and, "When is 'not-self' really 'self'? International Research Ethics Standards Require Hwang's Team to Retest Its Stem Cells" (December 6, 2005, at: http://www.lifeissues.net/writers/irv/irv_111reteststemcells.html.


TIME Magazine
January 3, 2006

Is Snuppy the Puppy for Real?

With Hwang's scientific credibility in shambles, the status of the world's most famous dog hangs in the balance. The embattled scientist maintains that Snuppy is the world's first canine clone, and he even hired an independent Korean DNA lab, HumanPass Inc., to verify that assertion. The verdict: HumanPass CEO Seung Jae Rhee told TIME last week, "There is no dispute about these results, and so I am 100% certain on Snuppy's authenticity." But since HumanPass is in essence working for Hwang, that's hardly good enough for the investigative panel at Seoul National University, which is carrying out independent tests, or for the editors of Nature, who have ordered an investigation.

If Snuppy really was cloned from the ear cell of a 3-year-old male Afghan named Tai, it shouldn't be tough to prove, even to those outside investigators. As long as they have tissue samples from both the clone and the parent, they should be able to determine whether DNA in the nuclei of both animals' cells is identical--the first hallmark of a true clone. Ian Wilmut, the Scottish scientist who created Dolly the sheep in 1996, had to provide such samples to prove to skeptics that he had created history's first mammalian clone.

Even with the controversy raging over his stem-cell paper, Hwang could have forestalled some of the questions about Snuppy if he had offered one additional bit of confirming proof in his original paper in Nature. That piece of critical evidence comes from the animals' mitochondria, tiny energy-producing structures within each cell. While most of a mammal's DNA resides in the nucleus, there's also some in the mitochondria. (Nuclear DNA forms the animal's basic genetic blueprint; mitochondrial DNA contains instructions for making proteins involved in various metabolic functions within the cell.)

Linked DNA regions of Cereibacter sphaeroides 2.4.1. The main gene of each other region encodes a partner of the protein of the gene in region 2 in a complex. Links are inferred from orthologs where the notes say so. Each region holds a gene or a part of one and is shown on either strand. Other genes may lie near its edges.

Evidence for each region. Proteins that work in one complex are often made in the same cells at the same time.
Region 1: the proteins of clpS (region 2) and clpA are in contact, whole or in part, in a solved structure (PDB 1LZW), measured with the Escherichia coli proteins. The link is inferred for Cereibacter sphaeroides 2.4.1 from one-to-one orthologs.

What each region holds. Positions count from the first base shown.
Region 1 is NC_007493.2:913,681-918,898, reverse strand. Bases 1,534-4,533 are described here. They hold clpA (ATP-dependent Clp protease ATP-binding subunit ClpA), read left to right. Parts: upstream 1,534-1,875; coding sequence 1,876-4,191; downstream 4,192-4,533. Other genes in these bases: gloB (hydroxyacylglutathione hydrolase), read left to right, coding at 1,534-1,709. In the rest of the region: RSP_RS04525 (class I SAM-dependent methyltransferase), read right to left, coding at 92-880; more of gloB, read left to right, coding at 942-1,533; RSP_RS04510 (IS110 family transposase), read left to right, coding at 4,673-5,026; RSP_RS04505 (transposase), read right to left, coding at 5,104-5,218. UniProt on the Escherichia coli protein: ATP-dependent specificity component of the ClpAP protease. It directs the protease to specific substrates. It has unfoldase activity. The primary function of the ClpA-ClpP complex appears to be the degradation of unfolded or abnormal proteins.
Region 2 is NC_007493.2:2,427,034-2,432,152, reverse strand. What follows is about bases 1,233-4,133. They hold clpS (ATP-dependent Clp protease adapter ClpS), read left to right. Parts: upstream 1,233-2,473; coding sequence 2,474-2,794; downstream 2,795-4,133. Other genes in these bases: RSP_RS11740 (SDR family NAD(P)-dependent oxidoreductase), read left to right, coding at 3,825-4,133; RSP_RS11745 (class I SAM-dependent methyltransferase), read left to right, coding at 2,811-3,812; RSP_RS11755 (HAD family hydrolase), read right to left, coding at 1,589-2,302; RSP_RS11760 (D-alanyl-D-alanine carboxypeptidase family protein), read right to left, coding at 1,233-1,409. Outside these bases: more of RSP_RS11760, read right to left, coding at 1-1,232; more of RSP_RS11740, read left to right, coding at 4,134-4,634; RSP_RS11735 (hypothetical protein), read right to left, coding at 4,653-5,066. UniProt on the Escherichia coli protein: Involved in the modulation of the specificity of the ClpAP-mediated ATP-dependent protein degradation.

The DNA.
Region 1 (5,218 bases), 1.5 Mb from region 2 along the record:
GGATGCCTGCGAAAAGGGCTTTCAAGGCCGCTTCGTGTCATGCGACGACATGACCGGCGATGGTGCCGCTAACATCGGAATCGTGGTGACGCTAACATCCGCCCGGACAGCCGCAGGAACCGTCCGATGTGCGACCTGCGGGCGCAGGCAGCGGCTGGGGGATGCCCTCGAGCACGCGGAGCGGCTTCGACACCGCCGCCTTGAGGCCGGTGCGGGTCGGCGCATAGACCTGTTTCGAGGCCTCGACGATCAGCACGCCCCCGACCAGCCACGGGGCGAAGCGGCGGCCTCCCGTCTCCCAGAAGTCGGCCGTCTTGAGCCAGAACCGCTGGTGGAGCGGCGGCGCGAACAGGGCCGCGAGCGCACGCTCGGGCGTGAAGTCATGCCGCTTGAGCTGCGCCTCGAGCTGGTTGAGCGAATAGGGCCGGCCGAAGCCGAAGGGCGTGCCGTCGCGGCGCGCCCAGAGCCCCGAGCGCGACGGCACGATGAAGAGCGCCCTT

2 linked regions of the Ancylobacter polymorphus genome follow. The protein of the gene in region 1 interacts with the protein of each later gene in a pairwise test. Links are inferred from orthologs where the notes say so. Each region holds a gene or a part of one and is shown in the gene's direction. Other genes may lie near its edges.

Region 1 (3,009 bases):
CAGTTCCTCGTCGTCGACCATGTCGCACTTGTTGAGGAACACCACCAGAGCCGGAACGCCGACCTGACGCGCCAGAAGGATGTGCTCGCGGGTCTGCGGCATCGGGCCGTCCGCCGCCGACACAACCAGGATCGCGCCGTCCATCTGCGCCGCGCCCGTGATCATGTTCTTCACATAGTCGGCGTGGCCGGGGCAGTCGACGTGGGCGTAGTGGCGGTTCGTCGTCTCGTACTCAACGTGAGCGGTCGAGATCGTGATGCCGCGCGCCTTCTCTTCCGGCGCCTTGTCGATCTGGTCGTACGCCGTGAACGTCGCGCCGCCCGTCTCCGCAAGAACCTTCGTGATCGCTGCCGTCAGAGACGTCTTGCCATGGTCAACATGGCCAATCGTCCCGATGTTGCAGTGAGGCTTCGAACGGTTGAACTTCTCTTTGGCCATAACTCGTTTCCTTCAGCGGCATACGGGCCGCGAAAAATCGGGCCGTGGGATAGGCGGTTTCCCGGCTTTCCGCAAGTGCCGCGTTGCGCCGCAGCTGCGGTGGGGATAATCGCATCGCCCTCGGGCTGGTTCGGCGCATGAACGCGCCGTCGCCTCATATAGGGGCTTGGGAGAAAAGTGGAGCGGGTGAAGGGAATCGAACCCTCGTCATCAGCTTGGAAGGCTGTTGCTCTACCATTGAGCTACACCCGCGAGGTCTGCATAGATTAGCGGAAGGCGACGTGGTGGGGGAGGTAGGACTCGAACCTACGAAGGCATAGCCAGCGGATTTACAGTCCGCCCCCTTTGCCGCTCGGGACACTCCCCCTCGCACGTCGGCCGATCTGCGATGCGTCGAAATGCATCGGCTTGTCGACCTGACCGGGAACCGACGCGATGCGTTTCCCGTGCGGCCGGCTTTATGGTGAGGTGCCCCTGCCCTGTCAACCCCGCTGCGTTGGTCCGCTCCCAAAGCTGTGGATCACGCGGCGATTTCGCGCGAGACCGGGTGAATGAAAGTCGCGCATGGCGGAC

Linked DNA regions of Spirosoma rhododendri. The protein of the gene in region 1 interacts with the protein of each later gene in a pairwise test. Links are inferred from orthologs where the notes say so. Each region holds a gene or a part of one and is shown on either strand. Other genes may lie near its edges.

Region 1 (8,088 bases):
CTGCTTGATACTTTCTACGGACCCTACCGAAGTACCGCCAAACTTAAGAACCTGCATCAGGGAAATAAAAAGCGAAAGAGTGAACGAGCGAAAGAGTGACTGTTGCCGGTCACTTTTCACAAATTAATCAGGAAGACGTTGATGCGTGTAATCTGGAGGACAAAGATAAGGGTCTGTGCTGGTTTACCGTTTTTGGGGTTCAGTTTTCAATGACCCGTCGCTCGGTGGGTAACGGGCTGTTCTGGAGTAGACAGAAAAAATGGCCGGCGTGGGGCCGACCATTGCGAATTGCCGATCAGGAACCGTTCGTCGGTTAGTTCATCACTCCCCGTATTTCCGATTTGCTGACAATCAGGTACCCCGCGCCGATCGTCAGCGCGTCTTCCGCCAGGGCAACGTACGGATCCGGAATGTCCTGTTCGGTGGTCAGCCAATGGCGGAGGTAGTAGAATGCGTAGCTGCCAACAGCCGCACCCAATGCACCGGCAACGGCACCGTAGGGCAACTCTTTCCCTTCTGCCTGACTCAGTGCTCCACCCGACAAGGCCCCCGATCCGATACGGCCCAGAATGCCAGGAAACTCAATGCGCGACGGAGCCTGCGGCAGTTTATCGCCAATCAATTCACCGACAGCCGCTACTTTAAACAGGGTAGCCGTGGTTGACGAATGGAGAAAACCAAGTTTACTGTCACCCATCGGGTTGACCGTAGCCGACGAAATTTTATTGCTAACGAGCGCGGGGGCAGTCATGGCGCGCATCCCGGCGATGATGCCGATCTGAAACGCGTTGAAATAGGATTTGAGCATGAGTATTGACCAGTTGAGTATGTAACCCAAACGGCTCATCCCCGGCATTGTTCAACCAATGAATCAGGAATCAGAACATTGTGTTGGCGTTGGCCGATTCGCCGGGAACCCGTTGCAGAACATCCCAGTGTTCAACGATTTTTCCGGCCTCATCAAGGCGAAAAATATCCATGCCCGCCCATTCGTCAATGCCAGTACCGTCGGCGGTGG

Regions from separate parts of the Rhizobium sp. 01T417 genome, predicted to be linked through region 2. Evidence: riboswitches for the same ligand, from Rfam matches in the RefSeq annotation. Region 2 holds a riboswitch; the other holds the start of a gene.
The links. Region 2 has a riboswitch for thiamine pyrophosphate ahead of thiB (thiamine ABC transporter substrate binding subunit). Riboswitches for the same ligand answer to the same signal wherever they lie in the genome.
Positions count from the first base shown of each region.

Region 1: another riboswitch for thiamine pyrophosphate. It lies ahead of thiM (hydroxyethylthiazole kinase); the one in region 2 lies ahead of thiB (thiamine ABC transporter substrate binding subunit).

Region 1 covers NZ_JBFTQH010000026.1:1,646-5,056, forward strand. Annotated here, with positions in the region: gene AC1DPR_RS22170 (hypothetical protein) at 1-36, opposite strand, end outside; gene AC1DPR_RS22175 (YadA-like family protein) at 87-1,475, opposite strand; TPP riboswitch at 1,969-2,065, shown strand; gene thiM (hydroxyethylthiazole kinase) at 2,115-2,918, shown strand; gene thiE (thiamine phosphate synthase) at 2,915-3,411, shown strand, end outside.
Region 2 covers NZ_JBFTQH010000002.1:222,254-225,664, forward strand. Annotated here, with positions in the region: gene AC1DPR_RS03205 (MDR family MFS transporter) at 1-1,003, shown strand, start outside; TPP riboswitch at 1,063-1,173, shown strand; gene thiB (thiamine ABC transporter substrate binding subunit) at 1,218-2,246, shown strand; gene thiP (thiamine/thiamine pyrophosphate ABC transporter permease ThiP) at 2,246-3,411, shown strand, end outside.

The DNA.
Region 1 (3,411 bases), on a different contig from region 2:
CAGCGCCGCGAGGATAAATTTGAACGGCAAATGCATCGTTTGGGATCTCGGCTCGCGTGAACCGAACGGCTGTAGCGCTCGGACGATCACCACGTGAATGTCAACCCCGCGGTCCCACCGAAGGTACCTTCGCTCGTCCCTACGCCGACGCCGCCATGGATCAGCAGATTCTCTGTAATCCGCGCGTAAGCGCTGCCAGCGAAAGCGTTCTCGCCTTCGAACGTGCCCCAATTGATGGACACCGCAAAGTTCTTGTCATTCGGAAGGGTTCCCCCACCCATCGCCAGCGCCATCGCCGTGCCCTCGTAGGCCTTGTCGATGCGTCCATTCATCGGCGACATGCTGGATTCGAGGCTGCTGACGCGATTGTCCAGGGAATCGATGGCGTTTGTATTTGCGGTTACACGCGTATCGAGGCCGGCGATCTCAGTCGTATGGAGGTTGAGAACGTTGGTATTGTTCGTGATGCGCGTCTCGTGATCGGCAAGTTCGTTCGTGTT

Mitochondrial DNA is passed down from the mother as part of the egg's genetic contribution. Identical twins, for example, have the same nuclear and mitochondrial DNA, since they're produced when a single egg is fertilized and the resulting embryo splits in two. With a clone, the situation is different. Because the cloning process that Hwang says he used to create Snuppy involves two dogs--one for the nucleus and another for the egg--Snuppy's mitochondrial DNA should not match Tai's. That's what Rhee's scientists say they've found and what Hwang undoubtedly hopes the university and Nature will find as well. Final, ironclad proof of Snuppy's provenance would involve showing that the dog's mitochondrial DNA matches that of his egg donor. It's not clear, however, whether that test is being done.

From the Jan. 09, 2006 issue of TIME magazine